A number of significant differences should be noted between the preferred embodiment of the present invention as illustrated in FIG. 6 and the prior art analog decoder of FIG. 2b. Aside from the obvious difference that the preferred embodiment of the present invention is a digital emulation of the transfer function provided by the analog decoder of FIG. 2b, a gain stage has been inserted into the forward signal path of each filter stage which provides a gain component factored out of the transfer functions of the filter sections which lie in the feedback path of each stage. This is the fundamental change in the decoding paradigm which permits the implementation of decoding using digital signal processing techniques. It should also be noted that there is only one control circuit for all of the stages of the signal path, which avoids a considerable amount of additional signal processing which is probably not possible to implement given the level of technology currently available with commercially available digital signal processors. As a result of these differences, the actual transfer functions of the high frequency and low frequency filter sections must necessarily be different than those of the analog decoder of FIG. 2b. Nevertheless, the overall transfer function between the input and the output of the analog decoder of FIG. 2b has been successfully emulated by the overall transfer function between the input and output of the decoder of the present invention.
FIG. 10 illustrates a verification of the transfer function of the analog decoder of FIG. 2b. A signal generator was used to generate tones which were swept over the audio frequency range from 20 to 20 kHz and at amplitudes ranging from 10 dB to -60 dB. These signals were encoded using a standard Dolby SR analog encoder as described in FIG. 2a. The analog encoded signal was then decoded using the decoder of the present invention. The result was then run through a signal analyzer and a comparison made between the two. As can be seen from the results of FIG. 10, there is a slight variation between the signals as originally encoded and those that have been decoded by the present invention. It should be noted that these differences are small enough not to be discernable to the human ear, and moreover, these differences can be virtually eliminated by simply optimizing the coefficients for more precise transfer functions.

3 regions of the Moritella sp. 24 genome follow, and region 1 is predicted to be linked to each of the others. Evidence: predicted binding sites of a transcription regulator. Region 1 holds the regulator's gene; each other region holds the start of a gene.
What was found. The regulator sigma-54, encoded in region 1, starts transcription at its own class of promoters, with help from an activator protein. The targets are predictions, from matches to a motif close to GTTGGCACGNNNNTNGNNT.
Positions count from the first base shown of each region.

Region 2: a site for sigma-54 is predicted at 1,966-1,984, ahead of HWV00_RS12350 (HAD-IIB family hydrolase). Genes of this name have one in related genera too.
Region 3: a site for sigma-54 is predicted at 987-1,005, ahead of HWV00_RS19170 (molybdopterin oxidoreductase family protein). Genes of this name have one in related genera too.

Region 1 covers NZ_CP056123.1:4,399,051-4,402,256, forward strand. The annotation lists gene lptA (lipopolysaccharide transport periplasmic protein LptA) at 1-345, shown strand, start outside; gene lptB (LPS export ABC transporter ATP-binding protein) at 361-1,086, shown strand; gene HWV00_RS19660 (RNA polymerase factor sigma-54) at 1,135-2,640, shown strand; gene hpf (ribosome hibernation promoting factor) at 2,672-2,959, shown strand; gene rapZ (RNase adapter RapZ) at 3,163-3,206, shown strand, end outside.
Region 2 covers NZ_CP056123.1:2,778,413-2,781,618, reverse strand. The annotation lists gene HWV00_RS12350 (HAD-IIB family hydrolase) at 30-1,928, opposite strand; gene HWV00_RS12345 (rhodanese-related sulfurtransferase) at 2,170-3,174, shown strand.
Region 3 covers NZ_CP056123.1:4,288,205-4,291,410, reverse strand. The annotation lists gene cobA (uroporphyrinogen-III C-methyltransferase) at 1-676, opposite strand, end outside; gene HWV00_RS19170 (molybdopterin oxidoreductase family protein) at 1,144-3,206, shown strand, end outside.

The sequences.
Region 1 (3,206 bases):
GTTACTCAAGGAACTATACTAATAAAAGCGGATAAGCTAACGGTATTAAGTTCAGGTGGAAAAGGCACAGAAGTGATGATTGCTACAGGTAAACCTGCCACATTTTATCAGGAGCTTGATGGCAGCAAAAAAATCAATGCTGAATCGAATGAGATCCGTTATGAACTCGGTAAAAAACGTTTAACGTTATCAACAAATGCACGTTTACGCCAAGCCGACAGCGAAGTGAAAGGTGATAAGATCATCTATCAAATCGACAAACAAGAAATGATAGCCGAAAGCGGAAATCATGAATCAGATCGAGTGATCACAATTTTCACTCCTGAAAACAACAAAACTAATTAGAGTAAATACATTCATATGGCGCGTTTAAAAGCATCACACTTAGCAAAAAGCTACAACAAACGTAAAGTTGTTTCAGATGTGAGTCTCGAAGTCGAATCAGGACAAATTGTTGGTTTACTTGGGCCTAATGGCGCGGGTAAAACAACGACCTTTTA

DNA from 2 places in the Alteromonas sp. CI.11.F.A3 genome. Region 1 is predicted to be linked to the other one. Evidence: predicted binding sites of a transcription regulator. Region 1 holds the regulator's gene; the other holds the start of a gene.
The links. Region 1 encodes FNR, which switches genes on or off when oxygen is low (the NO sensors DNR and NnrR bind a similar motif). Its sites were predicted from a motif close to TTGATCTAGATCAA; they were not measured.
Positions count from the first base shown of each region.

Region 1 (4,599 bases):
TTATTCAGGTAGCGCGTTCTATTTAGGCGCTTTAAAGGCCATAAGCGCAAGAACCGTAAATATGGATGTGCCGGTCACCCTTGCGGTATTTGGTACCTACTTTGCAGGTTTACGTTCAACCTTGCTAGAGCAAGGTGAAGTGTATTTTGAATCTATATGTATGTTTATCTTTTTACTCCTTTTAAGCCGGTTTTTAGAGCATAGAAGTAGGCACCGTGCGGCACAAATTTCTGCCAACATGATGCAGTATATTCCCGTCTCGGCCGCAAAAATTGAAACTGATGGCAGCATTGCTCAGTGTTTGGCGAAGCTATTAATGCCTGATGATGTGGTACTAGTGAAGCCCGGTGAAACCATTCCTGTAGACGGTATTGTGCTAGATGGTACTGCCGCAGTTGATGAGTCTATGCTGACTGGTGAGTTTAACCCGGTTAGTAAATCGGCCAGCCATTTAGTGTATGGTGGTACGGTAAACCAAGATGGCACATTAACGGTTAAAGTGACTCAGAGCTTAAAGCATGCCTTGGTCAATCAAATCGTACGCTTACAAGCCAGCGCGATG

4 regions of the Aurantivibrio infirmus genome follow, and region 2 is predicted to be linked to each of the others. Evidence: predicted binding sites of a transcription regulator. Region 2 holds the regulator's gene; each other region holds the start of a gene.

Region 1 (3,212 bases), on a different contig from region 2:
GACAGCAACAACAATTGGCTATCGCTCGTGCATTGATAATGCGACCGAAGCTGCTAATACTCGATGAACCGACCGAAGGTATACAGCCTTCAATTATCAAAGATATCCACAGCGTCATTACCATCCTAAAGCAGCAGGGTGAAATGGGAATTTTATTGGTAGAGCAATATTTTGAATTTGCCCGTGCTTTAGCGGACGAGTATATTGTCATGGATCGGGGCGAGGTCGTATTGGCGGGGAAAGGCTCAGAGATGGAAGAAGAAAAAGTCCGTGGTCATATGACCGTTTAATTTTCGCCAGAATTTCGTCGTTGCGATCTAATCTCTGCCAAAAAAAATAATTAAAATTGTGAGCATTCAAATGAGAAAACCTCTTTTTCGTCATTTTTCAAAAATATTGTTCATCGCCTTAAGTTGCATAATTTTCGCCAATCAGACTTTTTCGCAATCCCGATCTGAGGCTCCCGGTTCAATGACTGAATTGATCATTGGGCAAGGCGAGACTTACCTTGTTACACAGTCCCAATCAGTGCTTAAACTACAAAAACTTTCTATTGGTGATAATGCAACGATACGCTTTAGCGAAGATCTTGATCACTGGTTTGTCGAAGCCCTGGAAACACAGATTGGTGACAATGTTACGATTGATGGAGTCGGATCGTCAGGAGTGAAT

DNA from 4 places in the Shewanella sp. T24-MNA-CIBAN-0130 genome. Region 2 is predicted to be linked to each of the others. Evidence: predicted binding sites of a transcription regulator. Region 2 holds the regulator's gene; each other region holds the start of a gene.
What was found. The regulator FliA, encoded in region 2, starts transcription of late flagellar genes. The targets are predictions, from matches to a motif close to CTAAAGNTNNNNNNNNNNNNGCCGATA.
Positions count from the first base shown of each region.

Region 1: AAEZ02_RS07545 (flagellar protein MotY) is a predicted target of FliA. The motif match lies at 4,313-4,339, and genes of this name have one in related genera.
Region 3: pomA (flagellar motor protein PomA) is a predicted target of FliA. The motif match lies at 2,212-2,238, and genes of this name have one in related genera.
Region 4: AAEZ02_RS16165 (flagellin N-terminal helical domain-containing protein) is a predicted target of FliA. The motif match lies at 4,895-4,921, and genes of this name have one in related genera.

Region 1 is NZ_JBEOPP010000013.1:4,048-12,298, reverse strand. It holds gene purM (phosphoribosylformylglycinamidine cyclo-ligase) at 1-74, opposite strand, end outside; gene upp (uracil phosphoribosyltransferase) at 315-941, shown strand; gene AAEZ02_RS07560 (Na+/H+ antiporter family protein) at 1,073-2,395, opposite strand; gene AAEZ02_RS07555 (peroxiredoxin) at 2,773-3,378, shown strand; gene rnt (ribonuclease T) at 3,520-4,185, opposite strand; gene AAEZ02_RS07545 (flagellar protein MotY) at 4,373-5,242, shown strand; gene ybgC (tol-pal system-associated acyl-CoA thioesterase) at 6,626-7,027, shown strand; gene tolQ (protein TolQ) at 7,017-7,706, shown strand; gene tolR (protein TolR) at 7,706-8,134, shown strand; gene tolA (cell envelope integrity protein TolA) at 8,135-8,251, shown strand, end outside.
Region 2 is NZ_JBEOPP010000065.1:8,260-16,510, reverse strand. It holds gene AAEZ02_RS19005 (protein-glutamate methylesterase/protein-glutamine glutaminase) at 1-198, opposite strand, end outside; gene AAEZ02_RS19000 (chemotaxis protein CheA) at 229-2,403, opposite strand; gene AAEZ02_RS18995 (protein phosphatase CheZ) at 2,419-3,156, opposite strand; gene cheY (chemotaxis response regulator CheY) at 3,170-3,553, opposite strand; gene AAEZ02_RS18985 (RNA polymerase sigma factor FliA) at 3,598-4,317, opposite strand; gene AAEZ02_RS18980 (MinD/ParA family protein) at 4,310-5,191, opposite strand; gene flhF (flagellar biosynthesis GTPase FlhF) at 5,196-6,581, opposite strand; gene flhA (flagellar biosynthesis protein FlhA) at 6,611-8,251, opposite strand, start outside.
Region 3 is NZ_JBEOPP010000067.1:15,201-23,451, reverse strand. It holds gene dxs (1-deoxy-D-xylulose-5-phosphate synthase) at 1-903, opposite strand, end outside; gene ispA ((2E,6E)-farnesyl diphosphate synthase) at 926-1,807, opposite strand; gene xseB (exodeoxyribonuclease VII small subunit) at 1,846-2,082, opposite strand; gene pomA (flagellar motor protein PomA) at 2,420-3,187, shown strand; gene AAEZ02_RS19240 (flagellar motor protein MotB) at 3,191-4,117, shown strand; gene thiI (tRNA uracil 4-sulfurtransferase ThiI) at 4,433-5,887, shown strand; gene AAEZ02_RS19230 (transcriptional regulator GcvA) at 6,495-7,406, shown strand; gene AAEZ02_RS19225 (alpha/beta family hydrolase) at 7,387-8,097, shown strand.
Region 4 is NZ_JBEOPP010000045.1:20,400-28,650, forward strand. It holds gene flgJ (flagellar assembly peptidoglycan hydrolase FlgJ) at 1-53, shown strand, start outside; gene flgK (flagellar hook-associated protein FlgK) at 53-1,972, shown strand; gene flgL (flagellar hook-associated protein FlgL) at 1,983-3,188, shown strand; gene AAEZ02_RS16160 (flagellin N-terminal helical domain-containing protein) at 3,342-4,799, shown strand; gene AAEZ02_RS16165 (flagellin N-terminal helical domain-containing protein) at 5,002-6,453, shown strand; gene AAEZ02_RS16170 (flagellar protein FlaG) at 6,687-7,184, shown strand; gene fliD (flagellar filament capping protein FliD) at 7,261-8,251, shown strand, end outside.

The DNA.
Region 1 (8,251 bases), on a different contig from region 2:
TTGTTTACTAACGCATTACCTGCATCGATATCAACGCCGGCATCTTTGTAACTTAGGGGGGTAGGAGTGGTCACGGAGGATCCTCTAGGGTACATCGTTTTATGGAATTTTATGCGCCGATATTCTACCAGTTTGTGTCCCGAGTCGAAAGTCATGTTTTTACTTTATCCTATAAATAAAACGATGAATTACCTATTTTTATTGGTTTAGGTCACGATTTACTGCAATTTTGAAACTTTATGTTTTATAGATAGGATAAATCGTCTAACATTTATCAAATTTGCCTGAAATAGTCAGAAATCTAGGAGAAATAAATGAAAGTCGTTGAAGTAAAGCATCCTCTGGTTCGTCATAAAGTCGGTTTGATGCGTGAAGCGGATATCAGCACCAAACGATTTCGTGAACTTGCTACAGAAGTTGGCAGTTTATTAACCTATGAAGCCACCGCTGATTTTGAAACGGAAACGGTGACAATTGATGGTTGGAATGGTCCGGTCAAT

The coefficient values used in the current embodiment were determined by trial and error for a selected number of frequencies at selected amplitudes until the transfer functions of the present invention for those signals matched the transfer function of the analog encoder of FIG. 2a. Additional coefficient values were then generated by relating coefficients to the variable resistors of the filters of FIGS. 4a and 4b. An approximate relationship was extracted which was used to generate the majority of the coefficients. Those of skill in the art will recognize that the generation of optimal coefficients can be accomplished in any number of ways. The manner in which coefficient values are generated for the preferred embodiment is included in the functional MATLAB description of the invention attached hereto as Appendix A.
It should be further noted that the decoder of the preferred embodiment as illustrated in FIG. 6 could be simply flipped around to create an encoder which would be capable of producing any encoding standard desired by the user. This would, of course, include standards such as Dolby SR.
Those of skill in the art will recognize that the preferred embodiment of the invention is implementable with a number of commercially available digital signal processors. Such processors can be easily programmed in accordance with the foregoing detailed description and with reference to the MATLAB functional description which is attached hereto as Appendix A.
Although the noise reduction system of this invention has been described in terms of a preferred embodiment, it will be appreciated that various modifications and alterations might be made by those skilled in the art without departing from the spirit and scope of the invention. For example, the coefficient tables could be expanded by numbers of entries by increasing the number of frequencies and/or amplitudes represented. The greater the number of entries, the greater the accuracy of the transfer functions. The invention should therefore be measured in terms of the claims which follow.
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|U.S. Classification||381/106, 381/108, G9B/20.014, 381/22, 381/23, G9B/20.063|
|International Classification||H03G9/02, G11B20/04, G11B20/10, H04B1/64, G11B20/24, H03H21/00|
|Cooperative Classification||G11B20/10527, G11B20/24, H04B1/64, H03G9/005, H03H21/0012, H03G9/02|
|European Classification||H03G9/00N, H03H21/00B, H03G9/02, H04B1/64, G11B20/24, G11B20/10C|
|Mar 25, 1996||AS||Assignment|
Owner name: SONY CORPORATION OF JAPAN, NEW JERSEY
Free format text: ASSIGNMENT OF ASSIGNORS INTEREST;ASSIGNORS:MERCS, LAURA;EMBREE, PAUL M.;BARNES, CASPER W.;REEL/FRAME:007901/0970;SIGNING DATES FROM 19960312 TO 19960313
Owner name: SONY PICTURES ENTERTAINMENT, INC., NEW JERSEY
Free format text: ASSIGNMENT OF ASSIGNORS INTEREST;ASSIGNORS:MERCS, LAURA;EMBREE, PAUL M.;BARNES, CASPER W.;REEL/FRAME:007901/0970;SIGNING DATES FROM 19960312 TO 19960313
|Nov 9, 1999||CC||Certificate of correction|
|Dec 6, 2002||FPAY||Fee payment|
Year of fee payment: 4
|Dec 8, 2006||FPAY||Fee payment|
Year of fee payment: 8
|Jan 10, 2011||REMI||Maintenance fee reminder mailed|
|Jun 8, 2011||LAPS||Lapse for failure to pay maintenance fees|
|Jul 26, 2011||FP||Expired due to failure to pay maintenance fee|
Effective date: 20110608